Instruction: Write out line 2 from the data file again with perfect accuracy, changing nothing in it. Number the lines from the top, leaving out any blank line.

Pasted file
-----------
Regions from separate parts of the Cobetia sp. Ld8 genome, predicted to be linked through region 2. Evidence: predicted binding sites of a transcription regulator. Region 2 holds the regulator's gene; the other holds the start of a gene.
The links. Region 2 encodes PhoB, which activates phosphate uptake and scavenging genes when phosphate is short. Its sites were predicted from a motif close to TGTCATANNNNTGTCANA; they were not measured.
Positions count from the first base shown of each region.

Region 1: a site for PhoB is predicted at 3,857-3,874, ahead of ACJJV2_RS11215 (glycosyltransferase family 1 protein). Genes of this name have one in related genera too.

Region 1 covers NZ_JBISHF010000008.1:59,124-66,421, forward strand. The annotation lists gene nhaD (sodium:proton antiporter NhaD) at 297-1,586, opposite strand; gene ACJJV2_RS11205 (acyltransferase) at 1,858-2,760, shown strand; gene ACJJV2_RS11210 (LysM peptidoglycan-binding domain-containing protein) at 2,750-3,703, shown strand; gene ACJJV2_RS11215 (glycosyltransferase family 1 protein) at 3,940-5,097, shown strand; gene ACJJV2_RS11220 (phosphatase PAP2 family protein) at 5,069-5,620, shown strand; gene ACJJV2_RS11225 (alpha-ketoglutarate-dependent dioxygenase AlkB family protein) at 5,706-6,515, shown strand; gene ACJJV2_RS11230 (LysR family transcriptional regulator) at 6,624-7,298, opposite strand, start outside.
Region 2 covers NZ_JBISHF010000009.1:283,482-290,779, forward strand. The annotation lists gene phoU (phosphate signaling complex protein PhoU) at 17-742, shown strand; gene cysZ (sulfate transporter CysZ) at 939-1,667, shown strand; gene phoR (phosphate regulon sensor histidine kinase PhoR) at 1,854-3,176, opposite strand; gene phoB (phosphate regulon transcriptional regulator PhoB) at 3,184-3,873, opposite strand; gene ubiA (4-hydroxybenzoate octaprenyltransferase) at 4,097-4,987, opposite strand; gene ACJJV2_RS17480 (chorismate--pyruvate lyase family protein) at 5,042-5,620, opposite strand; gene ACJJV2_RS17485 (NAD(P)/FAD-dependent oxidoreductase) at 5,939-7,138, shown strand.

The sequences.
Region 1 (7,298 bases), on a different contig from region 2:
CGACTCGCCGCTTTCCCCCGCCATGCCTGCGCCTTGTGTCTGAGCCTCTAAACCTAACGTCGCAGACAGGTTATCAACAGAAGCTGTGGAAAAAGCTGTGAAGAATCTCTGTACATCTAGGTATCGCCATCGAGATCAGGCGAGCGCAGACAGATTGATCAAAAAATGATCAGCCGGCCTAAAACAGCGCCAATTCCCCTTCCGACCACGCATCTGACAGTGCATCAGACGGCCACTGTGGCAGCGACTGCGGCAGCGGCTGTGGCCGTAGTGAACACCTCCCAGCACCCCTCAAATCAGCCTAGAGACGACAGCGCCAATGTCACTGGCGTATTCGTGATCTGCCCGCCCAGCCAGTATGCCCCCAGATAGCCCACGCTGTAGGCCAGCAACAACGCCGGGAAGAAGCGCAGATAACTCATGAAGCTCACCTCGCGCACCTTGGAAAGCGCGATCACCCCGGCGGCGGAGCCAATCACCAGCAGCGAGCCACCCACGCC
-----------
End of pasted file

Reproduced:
The links. Region 2 encodes PhoB, which activates phosphate uptake and scavenging genes when phosphate is short. Its sites were predicted from a motif close to TGTCATANNNNTGTCANA; they were not measured.